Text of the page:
Ariyam, an aging man, and his wife struggle to understand the death of their son who committed suicide by hanging himself from a tree in the nearby park. Ariyam chooses to deal with the loss by immersing himself in his job, working as a dishwasher as many new immigrants do. However, he is constantly reminded of their tragedy by his wife who slowly sinks into depression. Ariyam withdraws even further in an effort to forget, but as he tries to a find way out, his dark past shows up at his door, giving him an opportunity to release his anger and frustration.
Aathi receives devastating news – his lover has been found dead, having hung himself from a tree in a park. Aathi is a bright young man who lives with his tradition-bound father. While Aathi has lived up to his father’s expectations in many ways, he has failed miserably in one aspect – he is a homosexual which his father refuses to accept. Aathi believes him choosing his father over his lover led to the latter committing suicide. He chooses to deal with this guilt in silence, brooding over his loss and his father’s expectations, until he can no longer control his emotions.
The story reaches its climax as these different characters decide to take action in their own ways. Connected by a gun and a ring, one that symbolizes a dark and violent past while the other symbolizes hope and renewal, these characters’ lives intersect as some reconcile with their loss and pain, and others try to seek redemption.
Executive producer Sabesan Jeyarajasingam found an interesting email waiting for him in his inbox in 2011. The email was from one of his long-time associates, emerging Canadian filmmaker Lenin M. Sivam, with whom he had collaborated on the award-winning feature film, 1999.
The email from Sivam contained the script for a new film that he had worked on around the clock for the five preceding weeks. Jeyarajasingam found the story of survivors of Sri Lanka’s war trying to rebuild their lives in Canada to be both interesting and moving. He worked with Lenin to tighten up the script and then brought in young Montreal-based entrepreneur Vishnu Muralee who decided to produce the film under his banner, Eyecatch Multimedia.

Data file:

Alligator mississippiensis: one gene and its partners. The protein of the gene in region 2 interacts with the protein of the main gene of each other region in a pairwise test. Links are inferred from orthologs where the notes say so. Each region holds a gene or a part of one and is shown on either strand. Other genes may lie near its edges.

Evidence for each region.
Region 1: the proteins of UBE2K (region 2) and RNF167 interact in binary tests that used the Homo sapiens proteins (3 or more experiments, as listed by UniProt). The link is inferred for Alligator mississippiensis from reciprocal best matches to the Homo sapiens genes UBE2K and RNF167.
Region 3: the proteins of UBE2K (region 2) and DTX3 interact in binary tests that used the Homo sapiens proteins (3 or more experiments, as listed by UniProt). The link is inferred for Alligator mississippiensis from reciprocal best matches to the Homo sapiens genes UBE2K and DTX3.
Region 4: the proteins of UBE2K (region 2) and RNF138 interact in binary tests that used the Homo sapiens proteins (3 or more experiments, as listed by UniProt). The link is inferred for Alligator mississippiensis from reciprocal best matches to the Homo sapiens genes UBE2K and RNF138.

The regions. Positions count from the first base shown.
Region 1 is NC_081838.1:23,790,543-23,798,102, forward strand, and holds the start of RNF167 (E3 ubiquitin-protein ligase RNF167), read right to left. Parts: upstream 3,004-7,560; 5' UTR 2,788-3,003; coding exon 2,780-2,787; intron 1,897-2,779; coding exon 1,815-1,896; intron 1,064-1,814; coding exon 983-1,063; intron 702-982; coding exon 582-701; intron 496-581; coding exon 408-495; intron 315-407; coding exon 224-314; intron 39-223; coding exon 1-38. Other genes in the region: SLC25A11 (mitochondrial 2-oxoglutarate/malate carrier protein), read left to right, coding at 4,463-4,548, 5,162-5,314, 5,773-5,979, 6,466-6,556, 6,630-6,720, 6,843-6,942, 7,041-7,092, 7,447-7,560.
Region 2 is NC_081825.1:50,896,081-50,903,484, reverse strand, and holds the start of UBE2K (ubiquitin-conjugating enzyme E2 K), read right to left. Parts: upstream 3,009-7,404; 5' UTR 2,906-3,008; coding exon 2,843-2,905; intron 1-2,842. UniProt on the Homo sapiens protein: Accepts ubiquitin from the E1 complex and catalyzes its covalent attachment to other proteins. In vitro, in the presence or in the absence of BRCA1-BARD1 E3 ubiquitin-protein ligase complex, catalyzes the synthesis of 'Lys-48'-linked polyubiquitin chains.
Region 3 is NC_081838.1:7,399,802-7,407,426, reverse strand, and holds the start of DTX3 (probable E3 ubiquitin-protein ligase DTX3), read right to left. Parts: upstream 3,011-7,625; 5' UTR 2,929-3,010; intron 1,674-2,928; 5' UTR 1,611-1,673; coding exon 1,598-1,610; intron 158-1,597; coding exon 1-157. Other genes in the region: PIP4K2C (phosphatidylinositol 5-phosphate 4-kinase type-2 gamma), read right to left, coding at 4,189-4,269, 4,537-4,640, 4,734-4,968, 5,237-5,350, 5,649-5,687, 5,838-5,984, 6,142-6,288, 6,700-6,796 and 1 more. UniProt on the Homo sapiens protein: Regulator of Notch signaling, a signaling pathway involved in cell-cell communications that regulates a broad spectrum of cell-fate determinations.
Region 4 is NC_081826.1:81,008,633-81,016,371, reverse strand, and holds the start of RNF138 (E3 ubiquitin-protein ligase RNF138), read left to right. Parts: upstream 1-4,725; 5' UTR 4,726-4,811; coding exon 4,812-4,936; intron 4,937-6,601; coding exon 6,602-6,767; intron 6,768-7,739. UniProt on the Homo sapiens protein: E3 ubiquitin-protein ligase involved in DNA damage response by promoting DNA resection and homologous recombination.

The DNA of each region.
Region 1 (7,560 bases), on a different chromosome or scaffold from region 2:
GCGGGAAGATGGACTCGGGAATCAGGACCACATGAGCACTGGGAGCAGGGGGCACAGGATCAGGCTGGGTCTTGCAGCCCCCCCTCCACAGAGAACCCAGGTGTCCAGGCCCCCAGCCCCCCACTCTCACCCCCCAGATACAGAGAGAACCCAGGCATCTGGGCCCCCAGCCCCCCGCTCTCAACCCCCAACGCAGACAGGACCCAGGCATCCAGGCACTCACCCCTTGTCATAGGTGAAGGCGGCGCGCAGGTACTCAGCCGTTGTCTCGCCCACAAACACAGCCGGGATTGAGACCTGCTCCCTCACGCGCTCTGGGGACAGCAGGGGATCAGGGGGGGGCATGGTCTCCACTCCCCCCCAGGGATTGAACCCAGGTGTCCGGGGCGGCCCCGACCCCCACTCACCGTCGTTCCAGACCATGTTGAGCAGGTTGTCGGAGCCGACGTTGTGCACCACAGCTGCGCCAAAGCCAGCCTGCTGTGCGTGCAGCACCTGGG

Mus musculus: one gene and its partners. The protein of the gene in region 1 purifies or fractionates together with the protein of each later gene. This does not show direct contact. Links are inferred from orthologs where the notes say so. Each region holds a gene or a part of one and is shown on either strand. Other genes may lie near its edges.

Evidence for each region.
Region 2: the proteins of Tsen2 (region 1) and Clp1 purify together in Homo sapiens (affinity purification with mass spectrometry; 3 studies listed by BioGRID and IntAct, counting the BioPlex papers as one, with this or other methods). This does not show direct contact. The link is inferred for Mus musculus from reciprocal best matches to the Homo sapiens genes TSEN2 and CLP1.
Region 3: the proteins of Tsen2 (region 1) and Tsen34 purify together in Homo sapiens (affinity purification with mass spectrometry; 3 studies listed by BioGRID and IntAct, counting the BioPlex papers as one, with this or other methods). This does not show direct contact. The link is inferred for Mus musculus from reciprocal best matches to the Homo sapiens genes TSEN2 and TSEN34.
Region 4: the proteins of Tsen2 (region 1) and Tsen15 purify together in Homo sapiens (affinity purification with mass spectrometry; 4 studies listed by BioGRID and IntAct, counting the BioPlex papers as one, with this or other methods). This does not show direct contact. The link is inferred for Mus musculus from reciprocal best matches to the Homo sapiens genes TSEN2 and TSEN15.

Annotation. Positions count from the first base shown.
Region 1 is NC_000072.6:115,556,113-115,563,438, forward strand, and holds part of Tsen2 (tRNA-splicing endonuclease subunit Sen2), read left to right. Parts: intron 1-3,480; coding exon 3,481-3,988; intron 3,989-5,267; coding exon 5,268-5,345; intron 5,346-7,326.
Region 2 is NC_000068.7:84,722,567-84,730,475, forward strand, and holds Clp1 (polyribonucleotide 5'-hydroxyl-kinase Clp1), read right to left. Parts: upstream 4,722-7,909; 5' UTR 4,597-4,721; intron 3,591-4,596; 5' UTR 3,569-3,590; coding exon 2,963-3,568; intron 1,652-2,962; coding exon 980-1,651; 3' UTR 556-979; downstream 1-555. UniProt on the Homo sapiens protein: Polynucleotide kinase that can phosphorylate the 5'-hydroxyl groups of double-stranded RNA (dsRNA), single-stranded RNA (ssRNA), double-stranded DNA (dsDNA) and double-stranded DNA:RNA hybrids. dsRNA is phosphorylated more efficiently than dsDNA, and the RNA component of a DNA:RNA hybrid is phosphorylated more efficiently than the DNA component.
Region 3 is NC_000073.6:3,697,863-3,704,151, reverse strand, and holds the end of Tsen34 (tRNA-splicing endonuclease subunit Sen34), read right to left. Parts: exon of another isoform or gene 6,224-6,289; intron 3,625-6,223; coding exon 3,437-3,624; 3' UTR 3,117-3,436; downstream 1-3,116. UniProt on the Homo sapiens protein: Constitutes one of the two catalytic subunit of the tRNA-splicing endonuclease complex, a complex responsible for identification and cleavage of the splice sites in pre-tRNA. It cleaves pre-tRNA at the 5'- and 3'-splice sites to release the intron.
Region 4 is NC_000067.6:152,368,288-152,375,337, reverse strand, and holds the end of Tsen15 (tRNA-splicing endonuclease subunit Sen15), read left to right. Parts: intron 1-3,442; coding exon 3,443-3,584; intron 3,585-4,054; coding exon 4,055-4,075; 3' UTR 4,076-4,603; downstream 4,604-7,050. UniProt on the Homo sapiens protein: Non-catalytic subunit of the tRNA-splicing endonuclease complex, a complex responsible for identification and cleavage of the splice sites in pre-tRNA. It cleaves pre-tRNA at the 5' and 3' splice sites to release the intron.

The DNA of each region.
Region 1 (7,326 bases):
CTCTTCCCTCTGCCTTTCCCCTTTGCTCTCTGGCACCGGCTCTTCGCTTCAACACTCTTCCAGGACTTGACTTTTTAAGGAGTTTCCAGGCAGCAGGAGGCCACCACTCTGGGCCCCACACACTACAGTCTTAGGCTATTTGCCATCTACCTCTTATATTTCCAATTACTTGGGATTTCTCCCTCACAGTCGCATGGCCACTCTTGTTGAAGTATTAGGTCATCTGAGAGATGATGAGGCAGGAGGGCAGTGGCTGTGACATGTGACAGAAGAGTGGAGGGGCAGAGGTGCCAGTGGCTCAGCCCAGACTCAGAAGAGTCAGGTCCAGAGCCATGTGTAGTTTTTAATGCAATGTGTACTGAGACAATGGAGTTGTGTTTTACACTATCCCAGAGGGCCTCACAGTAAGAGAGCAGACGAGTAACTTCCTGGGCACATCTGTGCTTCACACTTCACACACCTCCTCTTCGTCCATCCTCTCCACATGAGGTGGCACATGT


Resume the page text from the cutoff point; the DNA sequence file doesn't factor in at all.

The film shooting began on May 19th 2012, on the third anniversary of the end of the civil war in Sri Lanka – one of the bloodiest and least reported armed conflicts in the recent history.
Recognizing that almost everyone involved were working full-time, shooting was restricted to two weeks with everyone using their vacation time to work on the film. The shooting ran for 14 straight days without respite with about 40 crew members, a cast of 50 principal actors and extras from Canada and Europe; filming took place at over 52 script locations. Anticipating the tight schedule, Suresh Rohin, the Director of Photography, recommended that the film be shot with two cameras to save time. Given the limited budget of the film, two RED Ones were simply unaffordable and the decision was made to film with two Si-2Ks instead.
Post-production of the film finally wrapped up in April 2013, and on May 20th 2013 Sivam announced its world premiere at the Shanghai International Film Festival in June 2013.
The film portrays ethnic Tamils from Sri Lanka, part of a community of over 250,000 who are now domiciled in Canada. Many of these immigrants harbour painful memories of the country they left behind in which a brutal and violent civil war was waged for nearly three decades, drawing to a bloody conclusion in 2009. The war resulted in hundreds of thousands of civilian casualties and an exodus of Tamils who sought refuge in Canada, India, Australasia, and many parts of Europe. Since the 1980s, Canada has seen a steady stream of Tamil refugees arriving at its shores, including the “boat people” as some have derisively called them. Even though language was a barrier, many Tamils began the difficult task of re-constructing their shattered lives. They often settled into menial jobs trying to balance the demands of daily life while attempting to recover from the trauma of separation and loss. Over a period of nearly 30 years, the Tamil Canadian community has worked hard and continues to move up the socioeconomic ladder. Yet, regardless of whatever success it has achieved so far, the community continues to be affected by the causal trauma of loss which it often expresses in public and private spaces.